Evanston Public Library seeks to expand collection


Sherry Li/The Daily Northwestern

Books sit on a shelf at Evanston Public Library, 1703 Orrington Ave. Library officials aim to expand the library’s collection next year to help increase resident visitation.

Julia Jacobs, City Editor

Evanston residents visit the city’s public library less frequently than residents in nearby communities, according to data reported by the library that has spurred officials to try to add more materials to Evanston Public Library’s collection.

In Evanston, residents averaged about nine library visits each in 2014, compared with about 12 visits per Skokie resident and 15 visits per Oak Park resident, according to data sent by library officials to City Council on Oct. 29 and later made public. The primary reason for that disparity is the size of library collections, said EPL assistant director Paul Gottschalk. Constraints on EPL’s budget prevent the library from buying as many bestsellers or DVDs as other institutions, Gottschalk said.

“We don’t have as much of what people want,” he said. “Our collection just is not as high quality as other locations, and we’re working to change that.”

The library’s 2016 proposed budget includes a nearly 5 percent increase, in part to purchase more materials and establish a pilot program to provide patrons with immediate access to materials over the Internet.

In Illinois, funding for libraries comes mostly from property taxes. While the average Evanston resident paid about $80 in property taxes for the library, the average resident in Skokie and Oak Park paid about $200 for their respective libraries.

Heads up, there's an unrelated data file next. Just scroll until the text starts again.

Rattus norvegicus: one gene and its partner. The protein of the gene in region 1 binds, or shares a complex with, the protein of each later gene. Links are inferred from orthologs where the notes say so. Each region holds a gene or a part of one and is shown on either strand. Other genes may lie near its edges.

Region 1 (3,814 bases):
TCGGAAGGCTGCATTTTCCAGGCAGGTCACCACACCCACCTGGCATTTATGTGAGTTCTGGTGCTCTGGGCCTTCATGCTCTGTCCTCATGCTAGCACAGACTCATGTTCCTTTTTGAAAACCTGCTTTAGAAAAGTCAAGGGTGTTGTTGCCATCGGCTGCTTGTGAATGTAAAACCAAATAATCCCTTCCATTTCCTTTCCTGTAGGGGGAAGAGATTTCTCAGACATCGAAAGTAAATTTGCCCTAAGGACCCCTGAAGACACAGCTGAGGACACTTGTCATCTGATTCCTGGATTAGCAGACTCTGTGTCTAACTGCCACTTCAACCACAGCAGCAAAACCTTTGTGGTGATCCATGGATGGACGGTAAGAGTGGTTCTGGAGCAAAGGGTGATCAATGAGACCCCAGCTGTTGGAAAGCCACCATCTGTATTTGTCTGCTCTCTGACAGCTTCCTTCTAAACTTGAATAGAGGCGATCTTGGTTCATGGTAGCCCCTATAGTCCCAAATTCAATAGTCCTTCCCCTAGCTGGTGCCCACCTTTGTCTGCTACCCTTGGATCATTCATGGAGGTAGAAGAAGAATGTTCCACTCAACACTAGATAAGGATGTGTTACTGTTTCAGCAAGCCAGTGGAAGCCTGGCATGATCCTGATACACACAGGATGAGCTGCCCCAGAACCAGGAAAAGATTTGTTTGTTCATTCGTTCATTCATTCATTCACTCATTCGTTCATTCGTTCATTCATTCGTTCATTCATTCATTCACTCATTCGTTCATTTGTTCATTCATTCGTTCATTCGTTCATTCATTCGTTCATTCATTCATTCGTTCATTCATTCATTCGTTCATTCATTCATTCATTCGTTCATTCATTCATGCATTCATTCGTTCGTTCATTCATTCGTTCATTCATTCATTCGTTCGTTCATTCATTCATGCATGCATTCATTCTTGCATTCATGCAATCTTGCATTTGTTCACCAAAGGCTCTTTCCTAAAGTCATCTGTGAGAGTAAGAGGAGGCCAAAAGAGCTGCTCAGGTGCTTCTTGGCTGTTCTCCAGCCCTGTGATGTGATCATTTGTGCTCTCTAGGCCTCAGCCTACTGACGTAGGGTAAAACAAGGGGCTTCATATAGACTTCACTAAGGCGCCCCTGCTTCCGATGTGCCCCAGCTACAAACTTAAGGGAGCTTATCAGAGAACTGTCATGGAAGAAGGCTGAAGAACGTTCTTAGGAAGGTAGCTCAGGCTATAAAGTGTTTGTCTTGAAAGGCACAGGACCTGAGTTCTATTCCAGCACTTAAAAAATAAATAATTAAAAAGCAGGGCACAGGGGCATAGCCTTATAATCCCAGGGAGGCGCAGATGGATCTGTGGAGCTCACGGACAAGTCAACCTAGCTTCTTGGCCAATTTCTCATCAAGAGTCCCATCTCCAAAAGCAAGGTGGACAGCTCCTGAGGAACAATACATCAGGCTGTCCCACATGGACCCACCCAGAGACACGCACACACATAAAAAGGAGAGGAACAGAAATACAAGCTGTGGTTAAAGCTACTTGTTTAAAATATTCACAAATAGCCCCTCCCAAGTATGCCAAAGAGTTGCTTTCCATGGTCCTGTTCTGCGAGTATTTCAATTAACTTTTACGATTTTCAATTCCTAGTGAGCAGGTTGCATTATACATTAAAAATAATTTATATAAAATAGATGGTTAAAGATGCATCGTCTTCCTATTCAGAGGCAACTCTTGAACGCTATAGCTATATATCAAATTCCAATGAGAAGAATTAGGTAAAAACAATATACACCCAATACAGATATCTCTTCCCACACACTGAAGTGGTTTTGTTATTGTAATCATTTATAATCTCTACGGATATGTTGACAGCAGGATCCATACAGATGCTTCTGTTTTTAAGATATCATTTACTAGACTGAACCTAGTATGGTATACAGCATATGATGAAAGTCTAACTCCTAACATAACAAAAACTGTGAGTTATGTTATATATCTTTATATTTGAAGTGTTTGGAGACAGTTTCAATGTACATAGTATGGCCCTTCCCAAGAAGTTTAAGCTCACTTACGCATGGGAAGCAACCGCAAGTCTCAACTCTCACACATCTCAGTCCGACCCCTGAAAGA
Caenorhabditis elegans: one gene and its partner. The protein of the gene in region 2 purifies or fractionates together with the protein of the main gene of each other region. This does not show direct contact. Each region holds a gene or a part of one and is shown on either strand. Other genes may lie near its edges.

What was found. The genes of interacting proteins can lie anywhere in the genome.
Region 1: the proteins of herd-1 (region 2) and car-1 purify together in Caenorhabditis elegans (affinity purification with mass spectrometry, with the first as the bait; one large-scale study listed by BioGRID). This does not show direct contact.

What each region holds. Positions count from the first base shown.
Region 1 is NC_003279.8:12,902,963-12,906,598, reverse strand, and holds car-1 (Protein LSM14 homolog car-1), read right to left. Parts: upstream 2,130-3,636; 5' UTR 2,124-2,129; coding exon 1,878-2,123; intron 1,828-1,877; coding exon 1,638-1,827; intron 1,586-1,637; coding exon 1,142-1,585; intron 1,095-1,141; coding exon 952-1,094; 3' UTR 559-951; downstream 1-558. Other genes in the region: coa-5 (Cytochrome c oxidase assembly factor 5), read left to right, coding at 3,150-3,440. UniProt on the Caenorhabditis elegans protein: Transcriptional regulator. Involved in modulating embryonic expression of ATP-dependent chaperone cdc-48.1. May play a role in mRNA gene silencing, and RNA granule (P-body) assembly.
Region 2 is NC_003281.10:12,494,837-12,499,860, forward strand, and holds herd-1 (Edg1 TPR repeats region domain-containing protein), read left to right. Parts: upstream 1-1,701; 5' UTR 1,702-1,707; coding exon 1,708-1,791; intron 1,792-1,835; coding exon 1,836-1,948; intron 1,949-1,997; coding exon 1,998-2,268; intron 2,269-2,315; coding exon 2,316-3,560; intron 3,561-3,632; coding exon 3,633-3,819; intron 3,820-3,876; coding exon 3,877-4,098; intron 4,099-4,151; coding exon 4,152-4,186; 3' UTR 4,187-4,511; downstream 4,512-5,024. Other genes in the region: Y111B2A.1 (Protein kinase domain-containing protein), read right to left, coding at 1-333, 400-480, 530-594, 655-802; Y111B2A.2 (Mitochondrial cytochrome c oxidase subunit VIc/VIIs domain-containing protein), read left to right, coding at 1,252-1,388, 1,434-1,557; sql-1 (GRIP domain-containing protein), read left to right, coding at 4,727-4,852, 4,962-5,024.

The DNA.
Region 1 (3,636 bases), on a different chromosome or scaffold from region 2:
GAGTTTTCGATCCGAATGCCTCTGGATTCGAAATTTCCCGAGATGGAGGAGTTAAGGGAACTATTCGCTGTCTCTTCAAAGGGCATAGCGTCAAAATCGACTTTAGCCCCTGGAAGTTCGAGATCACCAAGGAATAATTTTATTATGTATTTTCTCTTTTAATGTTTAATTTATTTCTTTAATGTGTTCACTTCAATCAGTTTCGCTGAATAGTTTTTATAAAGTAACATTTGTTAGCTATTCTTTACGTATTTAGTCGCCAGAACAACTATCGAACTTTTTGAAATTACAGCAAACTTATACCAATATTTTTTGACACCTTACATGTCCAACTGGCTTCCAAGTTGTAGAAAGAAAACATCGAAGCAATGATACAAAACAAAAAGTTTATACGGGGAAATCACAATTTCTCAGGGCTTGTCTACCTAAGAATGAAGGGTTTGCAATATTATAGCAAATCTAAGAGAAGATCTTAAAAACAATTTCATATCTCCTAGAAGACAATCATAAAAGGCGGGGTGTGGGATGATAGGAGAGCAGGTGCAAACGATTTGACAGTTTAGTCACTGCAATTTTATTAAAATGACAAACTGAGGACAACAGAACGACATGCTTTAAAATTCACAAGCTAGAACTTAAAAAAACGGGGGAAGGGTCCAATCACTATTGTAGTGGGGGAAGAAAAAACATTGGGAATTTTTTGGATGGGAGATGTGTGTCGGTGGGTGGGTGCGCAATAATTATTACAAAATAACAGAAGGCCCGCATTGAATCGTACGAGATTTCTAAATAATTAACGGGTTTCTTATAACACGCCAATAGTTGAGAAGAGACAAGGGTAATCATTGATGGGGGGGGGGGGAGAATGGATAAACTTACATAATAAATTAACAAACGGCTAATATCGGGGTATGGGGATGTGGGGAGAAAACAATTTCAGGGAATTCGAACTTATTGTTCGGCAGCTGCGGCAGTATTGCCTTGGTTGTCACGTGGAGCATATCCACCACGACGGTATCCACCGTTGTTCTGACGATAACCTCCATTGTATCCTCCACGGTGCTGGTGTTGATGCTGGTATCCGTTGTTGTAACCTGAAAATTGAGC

EPL also receives a state grant for collection development amounting to about $94,000 per year, but this year’s funding is missing due to the state’s budget impasse, Gottschalk said. Illinois has been without a budget since the beginning of its fiscal year on July 1, resulting in missing funds for local governments and some social services organizations.

In addition to a smaller number of library visits compared with nearby communities, EPL patrons also check out fewer items. Last year, Evanston residents checked out nearly 18 items fewer on average than Skokie residents.

Ald. Donald Wilson (4th) said another reason for lesser library use in Evanston could be the lack of accessibility of library space to the entire community. The EPL has a main branch located downtown at 1703 Orrington Ave., as well as a north branch on Central Street and a south branch near Main Street.

“As far as just being able to go to a library space or building, it’s a lot harder,” Wilson said. “If you draw a diagonal line through the city, the libraries are on one side of the diagonal line.”

To help alleviate this divide, there have been ongoing conversations among community leaders to include a library space in a redeveloped Robert Crown Center located about one mile west from the library’s south branch, he said.

However, Connie Heneghan, an EPL staff member who works in neighborhood services, said the library already places a strong emphasis on outreach to the community. Heneghan said she attends a meeting of senior citizens at the Fleetwood-Jourdain Community Center each week, bringing library materials that individuals can check out remotely.

Those sorts of off-site outreach opportunities — which play a major role in the library’s mission — are not counted in library visitation data, Gottschalk said.

Although the smaller scale of EPL’s collections may require a visitor wait to check out a sought-after bestseller, the library aims to use it money to provide a wide variety of people with what they’re looking for, Heneghan said.

“I know that we don’t have as many of some of the popular titles as other libraries do,” she said. “But in terms of supplying a diverse community, we want to spend our money in a way that serves as many people as possible.”

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